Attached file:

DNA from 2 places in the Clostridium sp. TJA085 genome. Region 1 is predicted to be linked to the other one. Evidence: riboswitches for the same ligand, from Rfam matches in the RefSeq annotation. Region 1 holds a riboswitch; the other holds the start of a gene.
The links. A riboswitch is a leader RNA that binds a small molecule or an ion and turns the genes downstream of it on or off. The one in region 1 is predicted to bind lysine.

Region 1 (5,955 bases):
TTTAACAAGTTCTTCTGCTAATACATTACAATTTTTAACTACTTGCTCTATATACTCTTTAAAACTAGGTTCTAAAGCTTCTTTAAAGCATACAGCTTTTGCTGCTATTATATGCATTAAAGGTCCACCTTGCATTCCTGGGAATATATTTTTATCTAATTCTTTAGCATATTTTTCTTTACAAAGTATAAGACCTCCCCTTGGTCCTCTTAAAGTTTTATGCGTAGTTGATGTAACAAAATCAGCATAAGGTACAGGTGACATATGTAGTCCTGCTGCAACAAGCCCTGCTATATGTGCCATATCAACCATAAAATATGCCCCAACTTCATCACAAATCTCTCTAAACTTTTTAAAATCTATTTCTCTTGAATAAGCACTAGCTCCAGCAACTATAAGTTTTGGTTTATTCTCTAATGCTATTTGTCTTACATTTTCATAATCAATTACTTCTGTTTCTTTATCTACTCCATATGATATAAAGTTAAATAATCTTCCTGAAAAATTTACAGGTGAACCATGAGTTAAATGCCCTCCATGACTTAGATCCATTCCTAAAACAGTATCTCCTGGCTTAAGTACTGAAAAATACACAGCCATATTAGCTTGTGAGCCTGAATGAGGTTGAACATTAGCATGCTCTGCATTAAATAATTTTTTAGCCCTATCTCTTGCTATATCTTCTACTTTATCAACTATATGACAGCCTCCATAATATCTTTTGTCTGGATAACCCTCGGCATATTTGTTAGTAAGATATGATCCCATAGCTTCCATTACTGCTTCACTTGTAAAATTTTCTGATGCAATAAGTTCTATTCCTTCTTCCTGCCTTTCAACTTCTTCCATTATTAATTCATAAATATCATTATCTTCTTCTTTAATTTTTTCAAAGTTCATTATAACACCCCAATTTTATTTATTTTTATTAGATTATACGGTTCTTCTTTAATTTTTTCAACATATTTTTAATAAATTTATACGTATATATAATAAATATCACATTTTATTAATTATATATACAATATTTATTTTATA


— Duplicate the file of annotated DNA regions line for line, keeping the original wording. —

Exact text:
DNA from 2 places in the Clostridium sp. TJA085 genome. Region 1 is predicted to be linked to the other one. Evidence: riboswitches for the same ligand, from Rfam matches in the RefSeq annotation. Region 1 holds a riboswitch; the other holds the start of a gene.
The links. A riboswitch is a leader RNA that binds a small molecule or an ion and turns the genes downstream of it on or off. The one in region 1 is predicted to bind lysine.

Region 1 (5,955 bases):
TTTAACAAGTTCTTCTGCTAATACATTACAATTTTTAACTACTTGCTCTATATACTCTTTAAAACTAGGTTCTAAAGCTTCTTTAAAGCATACAGCTTTTGCTGCTATTATATGCATTAAAGGTCCACCTTGCATTCCTGGGAATATATTTTTATCTAATTCTTTAGCATATTTTTCTTTACAAAGTATAAGACCTCCCCTTGGTCCTCTTAAAGTTTTATGCGTAGTTGATGTAACAAAATCAGCATAAGGTACAGGTGACATATGTAGTCCTGCTGCAACAAGCCCTGCTATATGTGCCATATCAACCATAAAATATGCCCCAACTTCATCACAAATCTCTCTAAACTTTTTAAAATCTATTTCTCTTGAATAAGCACTAGCTCCAGCAACTATAAGTTTTGGTTTATTCTCTAATGCTATTTGTCTTACATTTTCATAATCAATTACTTCTGTTTCTTTATCTACTCCATATGATATAAAGTTAAATAATCTTCCTGAAAAATTTACAGGTGAACCATGAGTTAAATGCCCTCCATGACTTAGATCCATTCCTAAAACAGTATCTCCTGGCTTAAGTACTGAAAAATACACAGCCATATTAGCTTGTGAGCCTGAATGAGGTTGAACATTAGCATGCTCTGCATTAAATAATTTTTTAGCCCTATCTCTTGCTATATCTTCTACTTTATCAACTATATGACAGCCTCCATAATATCTTTTGTCTGGATAACCCTCGGCATATTTGTTAGTAAGATATGATCCCATAGCTTCCATTACTGCTTCACTTGTAAAATTTTCTGATGCAATAAGTTCTATTCCTTCTTCCTGCCTTTCAACTTCTTCCATTATTAATTCATAAATATCATTATCTTCTTCTTTAATTTTTTCAAAGTTCATTATAACACCCCAATTTTATTTATTTTTATTAGATTATACGGTTCTTCTTTAATTTTTTCAACATATTTTTAATAAATTTATACGTATATATAATAAATATCACATTTTATTAATTATATATACAATATTTATTTTATA